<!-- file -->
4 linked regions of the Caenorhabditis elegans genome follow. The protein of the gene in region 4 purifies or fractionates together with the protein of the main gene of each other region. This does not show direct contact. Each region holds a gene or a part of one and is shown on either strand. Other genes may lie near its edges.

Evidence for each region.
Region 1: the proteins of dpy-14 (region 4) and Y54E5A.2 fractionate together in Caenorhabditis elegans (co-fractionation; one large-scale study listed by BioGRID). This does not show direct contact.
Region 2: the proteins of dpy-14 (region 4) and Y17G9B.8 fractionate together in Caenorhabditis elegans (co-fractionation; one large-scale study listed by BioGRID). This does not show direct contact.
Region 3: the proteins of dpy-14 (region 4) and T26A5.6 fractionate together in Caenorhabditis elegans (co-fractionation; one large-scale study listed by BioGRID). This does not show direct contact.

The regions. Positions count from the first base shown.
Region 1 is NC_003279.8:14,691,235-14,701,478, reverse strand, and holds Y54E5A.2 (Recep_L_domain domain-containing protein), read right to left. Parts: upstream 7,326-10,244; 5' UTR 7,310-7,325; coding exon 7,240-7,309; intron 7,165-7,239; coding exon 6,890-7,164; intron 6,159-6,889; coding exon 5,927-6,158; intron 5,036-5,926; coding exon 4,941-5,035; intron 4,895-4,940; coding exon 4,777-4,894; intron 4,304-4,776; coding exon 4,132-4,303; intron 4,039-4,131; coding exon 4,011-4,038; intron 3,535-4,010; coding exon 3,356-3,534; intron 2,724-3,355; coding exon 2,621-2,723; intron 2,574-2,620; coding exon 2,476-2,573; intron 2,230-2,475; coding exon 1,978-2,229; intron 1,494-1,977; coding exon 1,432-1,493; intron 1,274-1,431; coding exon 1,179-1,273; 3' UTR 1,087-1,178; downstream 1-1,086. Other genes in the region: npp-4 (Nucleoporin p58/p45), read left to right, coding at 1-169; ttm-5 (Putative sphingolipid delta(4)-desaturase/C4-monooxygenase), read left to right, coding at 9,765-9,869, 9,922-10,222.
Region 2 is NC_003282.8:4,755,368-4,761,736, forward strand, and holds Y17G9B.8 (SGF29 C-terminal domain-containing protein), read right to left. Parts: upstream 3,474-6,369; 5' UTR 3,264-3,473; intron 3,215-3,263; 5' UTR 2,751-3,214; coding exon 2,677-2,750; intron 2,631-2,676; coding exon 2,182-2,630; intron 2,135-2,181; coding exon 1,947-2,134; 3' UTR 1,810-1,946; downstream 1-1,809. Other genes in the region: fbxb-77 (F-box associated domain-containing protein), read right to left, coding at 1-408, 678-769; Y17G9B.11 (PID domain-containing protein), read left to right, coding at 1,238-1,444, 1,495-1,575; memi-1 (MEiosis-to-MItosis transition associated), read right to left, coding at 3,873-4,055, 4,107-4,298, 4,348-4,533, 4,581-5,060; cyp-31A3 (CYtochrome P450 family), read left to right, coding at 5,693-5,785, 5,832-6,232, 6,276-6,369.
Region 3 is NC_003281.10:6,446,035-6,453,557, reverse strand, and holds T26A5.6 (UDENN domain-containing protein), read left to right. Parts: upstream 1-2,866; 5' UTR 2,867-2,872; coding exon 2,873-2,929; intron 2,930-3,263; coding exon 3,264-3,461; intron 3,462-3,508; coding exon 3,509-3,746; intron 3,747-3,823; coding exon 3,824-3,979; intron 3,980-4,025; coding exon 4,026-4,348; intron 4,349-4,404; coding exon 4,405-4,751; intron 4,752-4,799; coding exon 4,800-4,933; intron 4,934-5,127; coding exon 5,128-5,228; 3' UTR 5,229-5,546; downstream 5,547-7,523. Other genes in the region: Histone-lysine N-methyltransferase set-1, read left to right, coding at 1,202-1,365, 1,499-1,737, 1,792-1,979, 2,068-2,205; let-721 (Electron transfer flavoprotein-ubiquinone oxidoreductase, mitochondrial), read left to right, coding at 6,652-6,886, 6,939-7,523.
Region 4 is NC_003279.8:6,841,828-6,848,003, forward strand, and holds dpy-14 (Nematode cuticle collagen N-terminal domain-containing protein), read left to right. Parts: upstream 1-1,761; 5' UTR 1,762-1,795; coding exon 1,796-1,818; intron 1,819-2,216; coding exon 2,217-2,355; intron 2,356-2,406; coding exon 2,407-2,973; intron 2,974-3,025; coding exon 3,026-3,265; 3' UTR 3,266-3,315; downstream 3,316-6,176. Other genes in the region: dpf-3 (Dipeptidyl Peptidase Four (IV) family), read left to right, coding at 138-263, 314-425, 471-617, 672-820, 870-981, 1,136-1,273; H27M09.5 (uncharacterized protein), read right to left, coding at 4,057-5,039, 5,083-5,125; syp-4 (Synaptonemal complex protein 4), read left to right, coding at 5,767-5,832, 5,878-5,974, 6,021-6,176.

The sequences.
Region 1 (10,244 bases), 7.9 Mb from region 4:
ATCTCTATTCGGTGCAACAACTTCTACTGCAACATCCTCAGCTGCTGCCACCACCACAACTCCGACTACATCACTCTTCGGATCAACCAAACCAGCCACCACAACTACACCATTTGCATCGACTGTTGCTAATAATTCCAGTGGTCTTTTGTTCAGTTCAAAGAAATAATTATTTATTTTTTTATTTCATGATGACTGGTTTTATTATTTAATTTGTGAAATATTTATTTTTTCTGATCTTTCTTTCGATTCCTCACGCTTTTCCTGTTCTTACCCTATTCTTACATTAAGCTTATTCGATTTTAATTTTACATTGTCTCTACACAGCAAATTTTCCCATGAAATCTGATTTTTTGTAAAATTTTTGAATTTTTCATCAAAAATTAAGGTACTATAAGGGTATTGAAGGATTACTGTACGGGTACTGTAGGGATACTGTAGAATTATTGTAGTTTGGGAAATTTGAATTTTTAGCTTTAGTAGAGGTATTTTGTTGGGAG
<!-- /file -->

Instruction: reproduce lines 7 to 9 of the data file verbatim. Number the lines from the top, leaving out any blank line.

Region 1 is NC_003279.8:14,691,235-14,701,478, reverse strand, and holds Y54E5A.2 (Recep_L_domain domain-containing protein), read right to left. Parts: upstream 7,326-10,244; 5' UTR 7,310-7,325; coding exon 7,240-7,309; intron 7,165-7,239; coding exon 6,890-7,164; intron 6,159-6,889; coding exon 5,927-6,158; intron 5,036-5,926; coding exon 4,941-5,035; intron 4,895-4,940; coding exon 4,777-4,894; intron 4,304-4,776; coding exon 4,132-4,303; intron 4,039-4,131; coding exon 4,011-4,038; intron 3,535-4,010; coding exon 3,356-3,534; intron 2,724-3,355; coding exon 2,621-2,723; intron 2,574-2,620; coding exon 2,476-2,573; intron 2,230-2,475; coding exon 1,978-2,229; intron 1,494-1,977; coding exon 1,432-1,493; intron 1,274-1,431; coding exon 1,179-1,273; 3' UTR 1,087-1,178; downstream 1-1,086. Other genes in the region: npp-4 (Nucleoporin p58/p45), read left to right, coding at 1-169; ttm-5 (Putative sphingolipid delta(4)-desaturase/C4-monooxygenase), read left to right, coding at 9,765-9,869, 9,922-10,222.
Region 2 is NC_003282.8:4,755,368-4,761,736, forward strand, and holds Y17G9B.8 (SGF29 C-terminal domain-containing protein), read right to left. Parts: upstream 3,474-6,369; 5' UTR 3,264-3,473; intron 3,215-3,263; 5' UTR 2,751-3,214; coding exon 2,677-2,750; intron 2,631-2,676; coding exon 2,182-2,630; intron 2,135-2,181; coding exon 1,947-2,134; 3' UTR 1,810-1,946; downstream 1-1,809. Other genes in the region: fbxb-77 (F-box associated domain-containing protein), read right to left, coding at 1-408, 678-769; Y17G9B.11 (PID domain-containing protein), read left to right, coding at 1,238-1,444, 1,495-1,575; memi-1 (MEiosis-to-MItosis transition associated), read right to left, coding at 3,873-4,055, 4,107-4,298, 4,348-4,533, 4,581-5,060; cyp-31A3 (CYtochrome P450 family), read left to right, coding at 5,693-5,785, 5,832-6,232, 6,276-6,369.
Region 3 is NC_003281.10:6,446,035-6,453,557, reverse strand, and holds T26A5.6 (UDENN domain-containing protein), read left to right. Parts: upstream 1-2,866; 5' UTR 2,867-2,872; coding exon 2,873-2,929; intron 2,930-3,263; coding exon 3,264-3,461; intron 3,462-3,508; coding exon 3,509-3,746; intron 3,747-3,823; coding exon 3,824-3,979; intron 3,980-4,025; coding exon 4,026-4,348; intron 4,349-4,404; coding exon 4,405-4,751; intron 4,752-4,799; coding exon 4,800-4,933; intron 4,934-5,127; coding exon 5,128-5,228; 3' UTR 5,229-5,546; downstream 5,547-7,523. Other genes in the region: Histone-lysine N-methyltransferase set-1, read left to right, coding at 1,202-1,365, 1,499-1,737, 1,792-1,979, 2,068-2,205; let-721 (Electron transfer flavoprotein-ubiquinone oxidoreductase, mitochondrial), read left to right, coding at 6,652-6,886, 6,939-7,523.